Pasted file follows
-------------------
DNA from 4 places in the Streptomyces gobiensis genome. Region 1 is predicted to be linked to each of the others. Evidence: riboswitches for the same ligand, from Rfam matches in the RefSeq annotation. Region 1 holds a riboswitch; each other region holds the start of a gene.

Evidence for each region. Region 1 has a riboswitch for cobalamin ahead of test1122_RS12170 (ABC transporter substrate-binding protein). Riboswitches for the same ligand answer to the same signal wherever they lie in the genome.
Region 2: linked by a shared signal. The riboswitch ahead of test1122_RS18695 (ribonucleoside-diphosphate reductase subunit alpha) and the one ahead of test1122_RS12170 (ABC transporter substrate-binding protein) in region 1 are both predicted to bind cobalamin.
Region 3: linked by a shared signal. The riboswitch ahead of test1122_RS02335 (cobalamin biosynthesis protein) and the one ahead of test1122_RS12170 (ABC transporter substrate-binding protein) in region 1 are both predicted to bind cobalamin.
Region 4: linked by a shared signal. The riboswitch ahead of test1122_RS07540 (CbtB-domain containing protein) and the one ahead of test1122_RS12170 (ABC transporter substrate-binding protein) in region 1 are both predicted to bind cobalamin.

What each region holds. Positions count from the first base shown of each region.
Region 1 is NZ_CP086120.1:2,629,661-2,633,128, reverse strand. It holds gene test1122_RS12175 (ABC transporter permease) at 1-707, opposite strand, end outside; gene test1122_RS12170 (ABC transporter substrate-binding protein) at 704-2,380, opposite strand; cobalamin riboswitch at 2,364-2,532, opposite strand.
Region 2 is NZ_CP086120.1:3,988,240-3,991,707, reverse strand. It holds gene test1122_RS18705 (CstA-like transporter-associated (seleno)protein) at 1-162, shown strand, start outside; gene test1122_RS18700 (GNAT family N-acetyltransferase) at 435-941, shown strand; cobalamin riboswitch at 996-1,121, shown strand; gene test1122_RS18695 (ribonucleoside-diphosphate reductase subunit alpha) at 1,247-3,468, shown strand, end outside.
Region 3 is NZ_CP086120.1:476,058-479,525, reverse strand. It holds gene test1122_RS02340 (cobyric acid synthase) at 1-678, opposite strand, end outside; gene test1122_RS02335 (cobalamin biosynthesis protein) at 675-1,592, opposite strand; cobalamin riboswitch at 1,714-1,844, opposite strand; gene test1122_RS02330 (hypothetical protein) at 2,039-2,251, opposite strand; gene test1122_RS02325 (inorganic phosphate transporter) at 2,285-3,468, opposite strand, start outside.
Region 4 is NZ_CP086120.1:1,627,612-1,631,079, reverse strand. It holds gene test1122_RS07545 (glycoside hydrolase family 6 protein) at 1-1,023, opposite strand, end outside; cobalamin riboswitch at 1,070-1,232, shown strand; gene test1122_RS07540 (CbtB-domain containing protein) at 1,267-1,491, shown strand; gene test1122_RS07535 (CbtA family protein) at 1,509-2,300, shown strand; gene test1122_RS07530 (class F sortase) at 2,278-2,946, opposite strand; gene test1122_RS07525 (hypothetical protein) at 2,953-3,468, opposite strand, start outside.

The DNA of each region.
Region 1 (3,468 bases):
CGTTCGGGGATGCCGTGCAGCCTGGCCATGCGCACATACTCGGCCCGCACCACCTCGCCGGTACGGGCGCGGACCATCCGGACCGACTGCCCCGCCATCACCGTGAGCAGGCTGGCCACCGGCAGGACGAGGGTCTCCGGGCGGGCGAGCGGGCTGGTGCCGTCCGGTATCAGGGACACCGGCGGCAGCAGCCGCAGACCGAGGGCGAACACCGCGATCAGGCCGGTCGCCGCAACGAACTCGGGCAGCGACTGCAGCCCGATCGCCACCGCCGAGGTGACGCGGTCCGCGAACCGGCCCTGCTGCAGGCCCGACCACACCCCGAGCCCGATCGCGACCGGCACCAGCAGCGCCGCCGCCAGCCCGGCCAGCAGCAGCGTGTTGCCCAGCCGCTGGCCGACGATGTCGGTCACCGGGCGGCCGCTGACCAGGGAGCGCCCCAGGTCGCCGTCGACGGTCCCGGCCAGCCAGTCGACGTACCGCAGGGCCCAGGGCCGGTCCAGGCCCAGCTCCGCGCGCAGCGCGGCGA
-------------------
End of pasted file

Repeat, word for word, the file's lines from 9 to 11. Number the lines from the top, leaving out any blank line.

Region 3 is NZ_CP086120.1:476,058-479,525, reverse strand. It holds gene test1122_RS02340 (cobyric acid synthase) at 1-678, opposite strand, end outside; gene test1122_RS02335 (cobalamin biosynthesis protein) at 675-1,592, opposite strand; cobalamin riboswitch at 1,714-1,844, opposite strand; gene test1122_RS02330 (hypothetical protein) at 2,039-2,251, opposite strand; gene test1122_RS02325 (inorganic phosphate transporter) at 2,285-3,468, opposite strand, start outside.
Region 4 is NZ_CP086120.1:1,627,612-1,631,079, reverse strand. It holds gene test1122_RS07545 (glycoside hydrolase family 6 protein) at 1-1,023, opposite strand, end outside; cobalamin riboswitch at 1,070-1,232, shown strand; gene test1122_RS07540 (CbtB-domain containing protein) at 1,267-1,491, shown strand; gene test1122_RS07535 (CbtA family protein) at 1,509-2,300, shown strand; gene test1122_RS07530 (class F sortase) at 2,278-2,946, opposite strand; gene test1122_RS07525 (hypothetical protein) at 2,953-3,468, opposite strand, start outside.

The DNA of each region.